Lets is an aspirational love song about doing the things in life that bring pleasure while demonstrating the bond of a couple. Written by Eddie Adcock, the song is filled with lovely images of high mountains, beautiful vistas, and strong togetherness. The driving banjo is no surprise here, considering the writer. Tyler Collins has his own style that works better than fine here. Becky Buller, in her last recorded appearance on a Darin & Brooke album, plays fiddle on all the cuts which have a fiddle. She has since left the band to form her own. People seeing the Darin & Brooke on the road and in future recording will enjoy watching, and hearing, the contributions of the young, but quite accomplished, Carli Arrowood, who has joined them.
When He Calls is a gospel song with a guest appearance by Ricky Skaggs written by Paul Kennerly. Skaggs' voice blends into a beautiful trio with Darin & Brooke's strong and fervent duet singing.
Tennessee Flat Top Box captures the flexibility of Brooke's voice in a bluegrass interpretation of Johnny Cash's popular country song. It will prove to be popular in the way her earlier I want to be a Cowboy's Sweetheart has. She can consistently deliver a song with strength and conviction. Darrin's presentation of the guitar solos captures the spirit of the original. Jim Solde played the solos on the video I watched, Darin got it just right. It takes courage to cover Cash this way, and Brooke and Darin pull it off.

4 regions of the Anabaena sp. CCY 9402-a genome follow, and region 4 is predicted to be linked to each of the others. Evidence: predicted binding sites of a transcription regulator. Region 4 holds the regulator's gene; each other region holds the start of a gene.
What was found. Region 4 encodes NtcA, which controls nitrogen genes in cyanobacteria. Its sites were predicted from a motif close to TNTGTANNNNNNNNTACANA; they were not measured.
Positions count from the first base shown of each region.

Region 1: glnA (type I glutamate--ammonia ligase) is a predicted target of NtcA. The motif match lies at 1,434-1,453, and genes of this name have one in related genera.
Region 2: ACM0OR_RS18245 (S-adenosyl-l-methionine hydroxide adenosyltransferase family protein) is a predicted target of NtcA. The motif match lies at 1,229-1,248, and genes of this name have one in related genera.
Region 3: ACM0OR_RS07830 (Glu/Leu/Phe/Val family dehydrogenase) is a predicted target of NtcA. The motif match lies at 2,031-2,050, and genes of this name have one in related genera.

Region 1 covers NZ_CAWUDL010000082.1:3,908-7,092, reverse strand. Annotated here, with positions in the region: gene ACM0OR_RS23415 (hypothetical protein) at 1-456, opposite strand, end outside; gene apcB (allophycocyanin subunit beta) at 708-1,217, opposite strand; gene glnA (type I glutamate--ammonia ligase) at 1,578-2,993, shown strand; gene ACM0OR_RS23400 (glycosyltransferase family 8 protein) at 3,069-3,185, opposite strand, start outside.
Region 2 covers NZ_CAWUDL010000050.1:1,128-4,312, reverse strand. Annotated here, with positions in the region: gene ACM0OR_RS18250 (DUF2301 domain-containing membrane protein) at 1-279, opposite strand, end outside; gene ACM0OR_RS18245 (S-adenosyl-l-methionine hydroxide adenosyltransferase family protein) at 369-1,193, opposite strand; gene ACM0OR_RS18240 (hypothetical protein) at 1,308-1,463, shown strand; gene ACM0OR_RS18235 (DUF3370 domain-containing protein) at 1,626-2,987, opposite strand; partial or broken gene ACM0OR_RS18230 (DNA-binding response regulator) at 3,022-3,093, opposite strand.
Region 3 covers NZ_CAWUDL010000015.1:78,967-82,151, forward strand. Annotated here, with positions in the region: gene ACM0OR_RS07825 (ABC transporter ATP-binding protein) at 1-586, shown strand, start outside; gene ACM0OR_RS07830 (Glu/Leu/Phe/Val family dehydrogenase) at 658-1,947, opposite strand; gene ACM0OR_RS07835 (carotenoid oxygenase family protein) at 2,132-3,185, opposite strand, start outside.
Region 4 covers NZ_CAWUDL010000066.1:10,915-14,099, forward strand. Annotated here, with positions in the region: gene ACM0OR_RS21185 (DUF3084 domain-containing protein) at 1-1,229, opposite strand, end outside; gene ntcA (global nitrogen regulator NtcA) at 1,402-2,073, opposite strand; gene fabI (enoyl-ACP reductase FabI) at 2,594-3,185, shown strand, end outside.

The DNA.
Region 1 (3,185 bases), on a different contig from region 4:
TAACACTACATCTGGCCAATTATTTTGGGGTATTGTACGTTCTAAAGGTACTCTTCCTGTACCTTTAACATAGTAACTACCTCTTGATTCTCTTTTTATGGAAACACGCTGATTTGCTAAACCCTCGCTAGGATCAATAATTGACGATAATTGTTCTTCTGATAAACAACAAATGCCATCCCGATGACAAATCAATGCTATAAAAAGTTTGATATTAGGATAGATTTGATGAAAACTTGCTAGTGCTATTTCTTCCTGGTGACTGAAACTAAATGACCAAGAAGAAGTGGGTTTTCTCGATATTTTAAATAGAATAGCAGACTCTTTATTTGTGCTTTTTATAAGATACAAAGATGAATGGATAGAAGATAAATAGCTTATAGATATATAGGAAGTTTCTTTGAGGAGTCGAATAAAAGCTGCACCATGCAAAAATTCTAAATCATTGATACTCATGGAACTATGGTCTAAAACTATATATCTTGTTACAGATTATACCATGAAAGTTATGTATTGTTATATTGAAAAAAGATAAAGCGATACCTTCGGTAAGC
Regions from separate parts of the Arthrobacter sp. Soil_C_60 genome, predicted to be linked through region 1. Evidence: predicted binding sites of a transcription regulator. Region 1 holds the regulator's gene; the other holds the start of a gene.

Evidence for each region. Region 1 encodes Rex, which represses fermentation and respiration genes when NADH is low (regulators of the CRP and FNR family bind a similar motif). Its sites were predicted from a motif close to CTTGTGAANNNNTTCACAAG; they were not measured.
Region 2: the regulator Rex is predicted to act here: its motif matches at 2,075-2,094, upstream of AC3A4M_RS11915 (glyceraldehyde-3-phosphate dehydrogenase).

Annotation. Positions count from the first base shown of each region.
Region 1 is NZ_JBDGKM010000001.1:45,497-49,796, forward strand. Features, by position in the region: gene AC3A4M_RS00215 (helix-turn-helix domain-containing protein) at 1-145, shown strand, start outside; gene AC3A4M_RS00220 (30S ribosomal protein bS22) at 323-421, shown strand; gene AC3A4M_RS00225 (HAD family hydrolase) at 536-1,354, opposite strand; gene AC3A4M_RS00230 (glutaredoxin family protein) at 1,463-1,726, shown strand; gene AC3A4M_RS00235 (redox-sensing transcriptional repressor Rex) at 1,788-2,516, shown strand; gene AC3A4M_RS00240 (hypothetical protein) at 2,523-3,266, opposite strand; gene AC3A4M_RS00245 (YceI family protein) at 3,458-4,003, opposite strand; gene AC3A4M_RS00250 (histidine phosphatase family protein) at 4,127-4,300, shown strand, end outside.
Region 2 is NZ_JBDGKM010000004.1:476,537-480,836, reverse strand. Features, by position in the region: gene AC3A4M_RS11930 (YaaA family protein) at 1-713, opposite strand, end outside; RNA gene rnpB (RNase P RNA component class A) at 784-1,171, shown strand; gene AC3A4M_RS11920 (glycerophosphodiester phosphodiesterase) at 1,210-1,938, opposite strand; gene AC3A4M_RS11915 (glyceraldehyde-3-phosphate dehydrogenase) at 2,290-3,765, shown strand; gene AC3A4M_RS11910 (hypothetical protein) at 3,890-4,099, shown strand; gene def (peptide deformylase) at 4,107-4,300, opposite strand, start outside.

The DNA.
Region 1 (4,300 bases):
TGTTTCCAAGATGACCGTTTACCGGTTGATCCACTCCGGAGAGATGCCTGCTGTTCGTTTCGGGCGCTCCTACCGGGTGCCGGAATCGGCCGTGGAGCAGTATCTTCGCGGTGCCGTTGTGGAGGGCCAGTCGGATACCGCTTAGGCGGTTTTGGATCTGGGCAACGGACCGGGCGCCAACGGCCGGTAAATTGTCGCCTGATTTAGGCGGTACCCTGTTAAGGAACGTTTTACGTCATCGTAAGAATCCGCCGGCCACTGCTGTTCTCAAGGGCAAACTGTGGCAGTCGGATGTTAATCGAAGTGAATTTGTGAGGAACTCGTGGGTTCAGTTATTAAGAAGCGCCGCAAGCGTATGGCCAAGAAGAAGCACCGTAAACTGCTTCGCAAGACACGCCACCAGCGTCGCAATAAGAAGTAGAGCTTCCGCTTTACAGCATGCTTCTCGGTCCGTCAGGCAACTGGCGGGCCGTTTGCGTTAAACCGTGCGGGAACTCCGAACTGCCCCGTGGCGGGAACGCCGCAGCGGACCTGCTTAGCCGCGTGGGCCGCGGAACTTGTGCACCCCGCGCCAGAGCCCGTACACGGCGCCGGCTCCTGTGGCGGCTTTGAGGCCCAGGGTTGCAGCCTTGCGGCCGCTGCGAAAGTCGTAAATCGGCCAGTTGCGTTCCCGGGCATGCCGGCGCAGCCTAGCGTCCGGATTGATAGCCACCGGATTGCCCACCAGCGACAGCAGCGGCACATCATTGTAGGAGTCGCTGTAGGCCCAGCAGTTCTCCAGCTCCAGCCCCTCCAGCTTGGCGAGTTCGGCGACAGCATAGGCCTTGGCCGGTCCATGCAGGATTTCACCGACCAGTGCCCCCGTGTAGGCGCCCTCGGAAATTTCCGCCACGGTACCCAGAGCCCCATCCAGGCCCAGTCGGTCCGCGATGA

Let it Be Me (Becaud, Curtis, Delanoe) was first recorded in French in 1955 and later became a world-wide hit by the Everly Brothers, whose most popular recording was released in 1960. This is a classic love song interpreted by this duo which has specialized in heartfelt love songs. Darin & Brooke have brought the song up-to-date with some interesting vocal moves that take the sappiness out of the original. Darin's opening mandolin solo sets the tone and later returns with subtle, warm figures. This rendition shows the qualities that change a cover into a serious reinterpretation of a wonderful song.
The next song, He's a Coming (Whyte, Shaffer, Smith) strikes a welcome and sharp contrast to the previous one, as a peppy, upbeat gospel song with Becky Buller adding her vocal spark in a harmony. Brooke shows her vocal versatility by contrasting her voice against the darker, more sultry voice found in the previous song. Matt Love revisits his former band-mates on banjo in this cut.
Written by Steve McMurry, a former bandmate of Darin's with “Acoustic Syndicate,” A Better Place is a long song about the search for faith and self through seeking to reconnect with one's roots and the welfare of a loved one. Strong instrumental work.
Darin with, his lifetime friend Dr. Bobby Jones, a phsysician from Shelby, NC who wrote a terrific blog examining the life of a small town doctor who was also a musician and a golfer under the pseudonym of Dr. Tom Bibey as well as a novel The Mandolin Case before his sad death in 2012, wrote this lilting gospel song. The song stands on its own, but is also a tribute to a key anchor in Darin's life.
Snapshots concludes with a classic Darin & Brooke duet called Wait 'Til the Clouds Role By attributed here to Uncle Dave Macon, but with a much older history referred to in a broadside published in Scotland dating it back to 1880 or so and copyrighted by T.B. Harms. The song, sung as a duet accompanied by Darin on the guitar, is a lovely pledge of enduring commitment, a fitting way to end an album that is arguably the best work Darin & Brooke Aldridge have done since their debut recording.
Darin & Brooke Aldridge